The repeated question over the Easter break from my nine-year-old, Benji was, ‘Why is it called Good Friday, not Bad Friday?
The origins of the name are uncertain but the bare facts of the ancient day were in and of themselves ‘bad’. But that something ‘bad’ happened to the divine; death and darkness overwhelmed God, is something I find theologically fascinating and also deeply reassuring and comforting on a personal level.
The year that my husband faced major brain surgery and the resulting loss of sight, health, job, home, status and a certain future was a ‘bad’ year with a capital B! But our personal lives were framed within a far larger, universal narrative with a divine author and protagonist. As I searched this faith, this meta narrative that I’d pinned my own life to, I saw afresh that within the core of the divine experience there was a devastating crisis, something Bad that had happened.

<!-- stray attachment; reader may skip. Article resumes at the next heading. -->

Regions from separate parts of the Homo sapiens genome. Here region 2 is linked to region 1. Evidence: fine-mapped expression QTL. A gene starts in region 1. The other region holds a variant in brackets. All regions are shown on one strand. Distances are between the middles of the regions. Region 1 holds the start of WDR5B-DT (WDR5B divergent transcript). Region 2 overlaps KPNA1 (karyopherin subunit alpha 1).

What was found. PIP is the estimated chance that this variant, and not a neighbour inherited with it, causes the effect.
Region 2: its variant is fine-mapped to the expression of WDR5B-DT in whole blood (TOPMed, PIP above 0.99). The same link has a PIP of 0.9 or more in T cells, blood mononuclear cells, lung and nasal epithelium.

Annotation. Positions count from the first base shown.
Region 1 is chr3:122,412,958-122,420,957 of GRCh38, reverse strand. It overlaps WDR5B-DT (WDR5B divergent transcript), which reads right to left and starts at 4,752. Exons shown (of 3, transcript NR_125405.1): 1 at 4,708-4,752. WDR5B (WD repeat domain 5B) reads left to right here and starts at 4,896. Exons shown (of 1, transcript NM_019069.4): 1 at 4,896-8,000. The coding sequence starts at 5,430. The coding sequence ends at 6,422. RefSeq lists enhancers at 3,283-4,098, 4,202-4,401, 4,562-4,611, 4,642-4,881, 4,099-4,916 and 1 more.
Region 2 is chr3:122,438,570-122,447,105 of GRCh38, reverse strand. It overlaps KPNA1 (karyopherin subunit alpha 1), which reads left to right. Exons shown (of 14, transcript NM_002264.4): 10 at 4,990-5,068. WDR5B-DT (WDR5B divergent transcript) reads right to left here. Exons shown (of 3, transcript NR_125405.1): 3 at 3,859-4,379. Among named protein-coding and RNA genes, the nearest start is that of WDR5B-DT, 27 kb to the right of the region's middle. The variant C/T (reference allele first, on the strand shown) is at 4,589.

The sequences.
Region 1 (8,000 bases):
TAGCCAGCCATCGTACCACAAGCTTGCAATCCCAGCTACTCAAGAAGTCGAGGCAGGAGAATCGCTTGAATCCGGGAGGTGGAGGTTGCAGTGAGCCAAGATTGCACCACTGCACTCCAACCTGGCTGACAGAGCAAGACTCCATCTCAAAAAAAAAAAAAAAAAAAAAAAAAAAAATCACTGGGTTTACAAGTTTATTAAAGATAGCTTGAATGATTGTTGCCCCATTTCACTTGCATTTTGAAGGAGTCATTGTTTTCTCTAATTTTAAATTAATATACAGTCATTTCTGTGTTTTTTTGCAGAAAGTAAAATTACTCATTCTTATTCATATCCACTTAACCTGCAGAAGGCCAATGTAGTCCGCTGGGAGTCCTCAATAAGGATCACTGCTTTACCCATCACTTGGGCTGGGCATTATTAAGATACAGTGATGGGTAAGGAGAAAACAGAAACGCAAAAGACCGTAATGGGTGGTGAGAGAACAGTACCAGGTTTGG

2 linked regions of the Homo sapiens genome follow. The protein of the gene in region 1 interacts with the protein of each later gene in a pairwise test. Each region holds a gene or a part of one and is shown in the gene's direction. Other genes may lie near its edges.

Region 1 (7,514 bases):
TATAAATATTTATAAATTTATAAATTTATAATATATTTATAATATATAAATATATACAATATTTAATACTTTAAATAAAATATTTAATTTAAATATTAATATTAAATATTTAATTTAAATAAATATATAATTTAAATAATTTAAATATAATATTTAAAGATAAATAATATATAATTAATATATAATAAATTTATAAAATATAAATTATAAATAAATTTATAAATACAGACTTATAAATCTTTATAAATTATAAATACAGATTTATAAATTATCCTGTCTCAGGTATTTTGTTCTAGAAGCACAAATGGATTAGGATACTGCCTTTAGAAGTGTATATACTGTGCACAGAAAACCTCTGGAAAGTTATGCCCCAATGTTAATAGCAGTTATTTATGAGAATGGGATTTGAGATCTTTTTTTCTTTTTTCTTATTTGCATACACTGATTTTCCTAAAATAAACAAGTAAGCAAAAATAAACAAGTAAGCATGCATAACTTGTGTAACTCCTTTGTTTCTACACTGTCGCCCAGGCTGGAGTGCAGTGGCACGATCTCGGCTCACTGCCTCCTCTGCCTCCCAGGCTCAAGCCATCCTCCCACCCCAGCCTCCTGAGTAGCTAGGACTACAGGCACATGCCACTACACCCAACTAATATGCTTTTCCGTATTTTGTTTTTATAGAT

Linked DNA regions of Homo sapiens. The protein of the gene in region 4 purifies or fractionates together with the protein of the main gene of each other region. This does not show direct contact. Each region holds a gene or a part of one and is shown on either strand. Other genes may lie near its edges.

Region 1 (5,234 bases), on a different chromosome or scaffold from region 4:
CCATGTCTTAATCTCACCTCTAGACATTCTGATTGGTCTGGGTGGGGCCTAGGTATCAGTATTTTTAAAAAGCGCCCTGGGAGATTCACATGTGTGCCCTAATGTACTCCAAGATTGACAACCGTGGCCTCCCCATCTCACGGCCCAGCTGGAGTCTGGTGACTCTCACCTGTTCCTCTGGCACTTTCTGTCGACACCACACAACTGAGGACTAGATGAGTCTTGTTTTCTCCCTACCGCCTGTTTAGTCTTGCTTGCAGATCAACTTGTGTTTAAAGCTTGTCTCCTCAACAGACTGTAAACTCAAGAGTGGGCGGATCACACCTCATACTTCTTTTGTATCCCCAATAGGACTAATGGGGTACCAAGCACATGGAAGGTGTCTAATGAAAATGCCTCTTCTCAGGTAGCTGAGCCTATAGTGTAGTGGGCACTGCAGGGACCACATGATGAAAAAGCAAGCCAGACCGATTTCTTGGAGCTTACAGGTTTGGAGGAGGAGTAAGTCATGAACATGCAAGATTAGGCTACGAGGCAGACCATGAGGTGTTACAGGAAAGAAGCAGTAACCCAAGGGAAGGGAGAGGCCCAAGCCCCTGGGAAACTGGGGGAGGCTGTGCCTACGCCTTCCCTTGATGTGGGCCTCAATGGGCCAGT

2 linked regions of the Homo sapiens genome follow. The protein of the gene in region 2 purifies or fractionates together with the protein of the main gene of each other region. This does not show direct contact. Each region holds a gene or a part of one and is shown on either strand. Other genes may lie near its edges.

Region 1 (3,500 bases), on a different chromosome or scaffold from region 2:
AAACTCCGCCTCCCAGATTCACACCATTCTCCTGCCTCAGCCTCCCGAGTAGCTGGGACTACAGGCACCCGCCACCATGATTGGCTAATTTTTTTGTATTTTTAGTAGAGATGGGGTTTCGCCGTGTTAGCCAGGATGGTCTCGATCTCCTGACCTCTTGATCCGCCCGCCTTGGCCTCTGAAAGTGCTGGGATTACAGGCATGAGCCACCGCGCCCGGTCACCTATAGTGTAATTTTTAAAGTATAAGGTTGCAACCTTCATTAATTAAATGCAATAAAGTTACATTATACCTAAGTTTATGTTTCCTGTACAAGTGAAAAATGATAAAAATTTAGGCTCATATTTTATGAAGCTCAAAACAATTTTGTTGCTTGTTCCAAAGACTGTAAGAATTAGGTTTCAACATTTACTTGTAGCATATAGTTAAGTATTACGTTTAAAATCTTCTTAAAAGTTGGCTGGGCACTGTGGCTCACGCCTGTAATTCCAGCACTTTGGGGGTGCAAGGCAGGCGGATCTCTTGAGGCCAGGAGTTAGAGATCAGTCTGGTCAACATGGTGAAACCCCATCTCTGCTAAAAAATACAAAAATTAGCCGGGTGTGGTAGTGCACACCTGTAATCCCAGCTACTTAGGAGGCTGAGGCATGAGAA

An earthly mission lost, the ‘superhero’ killed and a fledging movement halted, as God was killed at the hands of men. Knowing that God is not trapped in time and history, that his Bad Friday is forever born within his core in a sense, I knew that God knew what I was going through.
His Bad Friday framed my Bad year…. His Bad Friday was and still is a summing up of all of my bad moments. Bad Friday offers me indescribable meaning about global suffering. Bad Friday gives me solace and reassurance that if the Divine could walk through ultimate bad and not be held by it, then so can I.